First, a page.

The Museum of Hoaxes
hoax archive hoax archive hoax archive hoax archive hoax archive
 
Eras: 0-1699 1700s 1800-1868 1869-1913 1914-1949 1950-1976 1977-1989 1990s 2000s
The Hoax Archive — A collection of the most notorious deceptions throughout history
Advertising Hoaxes
The Hoaxes of P.T. Barnum. Barnum described himself as the "Prince of Humbug," an epithet he more than earned during his long career. He's best remembered today for the circus that still bears his name, but before the circus he ran a New York museum, and it was this museum that initially made him rich and famous. He attracted visitors to it by means of sensational publicity stunts, hoaxes, and plain-old false advertising. But he managed to convince audiences that he was selling them entertainment, not fraud. Continue…
The Free Grand Buffalo Hunt. Posters that appeared around New York City in the summer of 1843 advertised a "Grand Buffalo Hunt" that would take place across the river in Hoboken on August 31, 1843. For the entertainment of the crowd, which would be protected behind thick double-rail fencing, cowboys would pretend to hunt and lasso a herd of wild buffalo imported from New Mexico. Best of all, the event would take place free of charge. The organizer of this event was the... Continue…
The September Morn Hoax, 1913. The French painter Paul Chabas completed "September Morn" in early 1912. The painting shows a young woman demurely bathing nude by the edge of Lake Annecy in Haute-Savoie, France. When Chabas showed it that year at the Paris Salon, it won a gold medal of honor. Critics praised it. But when copies of the painting made their way to America, it provoked a bitter controversy there about nudity, art, and public morality. Thanks to this controversy,... Continue…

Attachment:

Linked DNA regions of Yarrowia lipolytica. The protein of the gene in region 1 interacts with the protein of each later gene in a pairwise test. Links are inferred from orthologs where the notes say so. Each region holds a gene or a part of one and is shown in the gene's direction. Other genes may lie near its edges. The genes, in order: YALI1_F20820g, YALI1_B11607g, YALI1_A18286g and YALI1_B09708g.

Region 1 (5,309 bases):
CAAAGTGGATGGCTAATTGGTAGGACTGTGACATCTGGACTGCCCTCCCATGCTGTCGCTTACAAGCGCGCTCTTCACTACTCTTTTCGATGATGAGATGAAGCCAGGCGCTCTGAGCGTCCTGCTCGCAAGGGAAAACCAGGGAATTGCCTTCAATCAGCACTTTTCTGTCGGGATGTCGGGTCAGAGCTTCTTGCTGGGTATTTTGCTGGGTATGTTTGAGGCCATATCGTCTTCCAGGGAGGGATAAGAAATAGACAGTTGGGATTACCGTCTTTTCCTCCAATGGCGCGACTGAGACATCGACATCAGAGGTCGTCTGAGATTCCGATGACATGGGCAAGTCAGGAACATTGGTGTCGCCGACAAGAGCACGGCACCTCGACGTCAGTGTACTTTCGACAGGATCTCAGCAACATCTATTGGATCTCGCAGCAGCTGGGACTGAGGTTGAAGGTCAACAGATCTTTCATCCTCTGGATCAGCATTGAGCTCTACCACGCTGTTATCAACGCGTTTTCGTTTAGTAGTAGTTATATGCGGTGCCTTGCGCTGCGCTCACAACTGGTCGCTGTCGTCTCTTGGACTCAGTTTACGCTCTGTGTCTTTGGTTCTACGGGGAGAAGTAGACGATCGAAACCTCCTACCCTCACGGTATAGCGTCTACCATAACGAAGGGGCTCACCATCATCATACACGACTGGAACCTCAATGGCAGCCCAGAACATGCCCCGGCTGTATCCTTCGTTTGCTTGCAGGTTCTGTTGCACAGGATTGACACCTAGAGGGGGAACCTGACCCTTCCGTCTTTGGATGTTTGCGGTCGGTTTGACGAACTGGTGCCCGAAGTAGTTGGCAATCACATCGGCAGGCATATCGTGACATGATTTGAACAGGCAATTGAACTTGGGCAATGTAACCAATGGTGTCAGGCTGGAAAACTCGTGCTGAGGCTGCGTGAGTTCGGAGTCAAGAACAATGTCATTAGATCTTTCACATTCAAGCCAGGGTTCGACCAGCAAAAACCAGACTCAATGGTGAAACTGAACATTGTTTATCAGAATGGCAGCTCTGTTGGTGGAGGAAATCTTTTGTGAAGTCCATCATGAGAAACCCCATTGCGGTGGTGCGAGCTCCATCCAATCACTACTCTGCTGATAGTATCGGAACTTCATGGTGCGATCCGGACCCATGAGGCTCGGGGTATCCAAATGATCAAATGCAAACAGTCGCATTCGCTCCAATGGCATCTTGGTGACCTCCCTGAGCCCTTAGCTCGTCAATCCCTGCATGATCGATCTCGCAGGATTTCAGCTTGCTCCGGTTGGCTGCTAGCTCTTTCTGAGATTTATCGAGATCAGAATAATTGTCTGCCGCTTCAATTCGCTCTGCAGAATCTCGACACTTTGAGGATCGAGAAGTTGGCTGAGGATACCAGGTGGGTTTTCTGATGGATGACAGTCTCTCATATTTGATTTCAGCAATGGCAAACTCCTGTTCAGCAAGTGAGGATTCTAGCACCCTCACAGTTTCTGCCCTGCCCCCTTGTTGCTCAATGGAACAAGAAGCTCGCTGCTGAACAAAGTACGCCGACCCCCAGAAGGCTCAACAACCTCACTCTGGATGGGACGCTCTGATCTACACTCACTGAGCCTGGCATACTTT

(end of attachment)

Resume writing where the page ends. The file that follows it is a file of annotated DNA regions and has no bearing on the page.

Stotham: The Town That Didn’t Exist, 1920. The quaint Massachusetts town of Stotham, described in an advertising monograph as an example of an unspoiled New England village, didn't actually exist. Continue…
The Brazilian Invisible Fish. Harry Reichenbach (1882-1931) was a publicist whose career spanned the early twentieth century. He was responsible for promoting many movies and show business personalities. In his autobiography, Phantom Fame (written with the help of David Freedman), Reichenbach described a publicity stunt he devised early in his career that has since become a classic example of inventive (though misleading) low-budget promotion. It involved a creature called... Continue…
Hoaxes & Stunts of Jim Moran. Jim Moran (1907-1999) was called, at various times, "super salesman number one," "America's No. 1 prankster," and "the last great bunco artist in the profession of publicity." He became famous during the 1930s and 40s for devising outrageous stunts on behalf of his clients. His favorite technique was to test the validity of popular sayings. For instance, he sold an icebox to an eskimo, found a needle in a haystack, and walked a bull through a... Continue…
The Kidnapping of Nicole Riche, 1950. At 3 a.m. on the morning of Saturday, April 1, 1950 the 22-year-old French actress Nicole Riche walked into a Paris police station dressed in a flimsy white negligee. She had been missing for over two days. When the police questioned her about where she had been, she spilled forth a bizarre tale about being kidnapped by "Puritans" who kept her in a room without food while they lectured her about the immorality of her life. Finally, she said, her... Continue…
Ghost Artists, 1952. On February 5, 1952, a small ad ran on the theatrical page of the Washington Post offering the services of a company of "ghost artists": "Too busy to paint? Call on the Ghost Artists? We paint it, you sign it." The idea of ghost artists caught the interest of the media, and a report about the company went out over the wire services and appeared in newspapers nationwide. The ghost artists were said to be earning lucrative fees from executives who... Continue…